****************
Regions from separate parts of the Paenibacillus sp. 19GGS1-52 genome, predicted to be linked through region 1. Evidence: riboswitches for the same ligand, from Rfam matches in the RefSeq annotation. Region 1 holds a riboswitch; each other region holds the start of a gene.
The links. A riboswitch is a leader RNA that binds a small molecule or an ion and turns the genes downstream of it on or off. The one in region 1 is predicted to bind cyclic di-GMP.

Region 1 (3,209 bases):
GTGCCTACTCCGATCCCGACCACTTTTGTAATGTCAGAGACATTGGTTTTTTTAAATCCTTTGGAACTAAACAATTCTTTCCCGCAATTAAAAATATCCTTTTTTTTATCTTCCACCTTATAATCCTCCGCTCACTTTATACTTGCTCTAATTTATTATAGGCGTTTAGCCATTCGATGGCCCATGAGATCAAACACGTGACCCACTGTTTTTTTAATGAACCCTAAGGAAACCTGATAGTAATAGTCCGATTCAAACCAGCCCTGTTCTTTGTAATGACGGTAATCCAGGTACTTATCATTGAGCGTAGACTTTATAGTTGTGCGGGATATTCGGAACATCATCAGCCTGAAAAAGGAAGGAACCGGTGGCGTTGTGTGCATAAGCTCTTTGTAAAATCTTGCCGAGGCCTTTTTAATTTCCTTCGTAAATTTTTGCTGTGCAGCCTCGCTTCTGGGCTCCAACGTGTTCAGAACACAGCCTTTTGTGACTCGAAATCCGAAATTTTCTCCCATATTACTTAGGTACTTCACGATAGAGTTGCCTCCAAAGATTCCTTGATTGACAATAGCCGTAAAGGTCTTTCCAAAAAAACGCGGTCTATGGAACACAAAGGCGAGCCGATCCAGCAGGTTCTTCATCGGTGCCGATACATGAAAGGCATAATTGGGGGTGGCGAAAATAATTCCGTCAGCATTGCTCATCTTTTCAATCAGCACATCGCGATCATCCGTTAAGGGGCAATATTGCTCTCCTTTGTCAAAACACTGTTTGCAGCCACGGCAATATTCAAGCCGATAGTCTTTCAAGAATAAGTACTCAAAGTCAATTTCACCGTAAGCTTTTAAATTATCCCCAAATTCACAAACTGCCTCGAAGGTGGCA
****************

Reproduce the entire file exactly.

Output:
Regions from separate parts of the Paenibacillus sp. 19GGS1-52 genome, predicted to be linked through region 1. Evidence: riboswitches for the same ligand, from Rfam matches in the RefSeq annotation. Region 1 holds a riboswitch; each other region holds the start of a gene.
The links. A riboswitch is a leader RNA that binds a small molecule or an ion and turns the genes downstream of it on or off. The one in region 1 is predicted to bind cyclic di-GMP.

Region 1 (3,209 bases):
GTGCCTACTCCGATCCCGACCACTTTTGTAATGTCAGAGACATTGGTTTTTTTAAATCCTTTGGAACTAAACAATTCTTTCCCGCAATTAAAAATATCCTTTTTTTTATCTTCCACCTTATAATCCTCCGCTCACTTTATACTTGCTCTAATTTATTATAGGCGTTTAGCCATTCGATGGCCCATGAGATCAAACACGTGACCCACTGTTTTTTTAATGAACCCTAAGGAAACCTGATAGTAATAGTCCGATTCAAACCAGCCCTGTTCTTTGTAATGACGGTAATCCAGGTACTTATCATTGAGCGTAGACTTTATAGTTGTGCGGGATATTCGGAACATCATCAGCCTGAAAAAGGAAGGAACCGGTGGCGTTGTGTGCATAAGCTCTTTGTAAAATCTTGCCGAGGCCTTTTTAATTTCCTTCGTAAATTTTTGCTGTGCAGCCTCGCTTCTGGGCTCCAACGTGTTCAGAACACAGCCTTTTGTGACTCGAAATCCGAAATTTTCTCCCATATTACTTAGGTACTTCACGATAGAGTTGCCTCCAAAGATTCCTTGATTGACAATAGCCGTAAAGGTCTTTCCAAAAAAACGCGGTCTATGGAACACAAAGGCGAGCCGATCCAGCAGGTTCTTCATCGGTGCCGATACATGAAAGGCATAATTGGGGGTGGCGAAAATAATTCCGTCAGCATTGCTCATCTTTTCAATCAGCACATCGCGATCATCCGTTAAGGGGCAATATTGCTCTCCTTTGTCAAAACACTGTTTGCAGCCACGGCAATATTCAAGCCGATAGTCTTTCAAGAATAAGTACTCAAAGTCAATTTCACCGTAAGCTTTTAAATTATCCCCAAATTCACAAACTGCCTCGAAGGTGGCA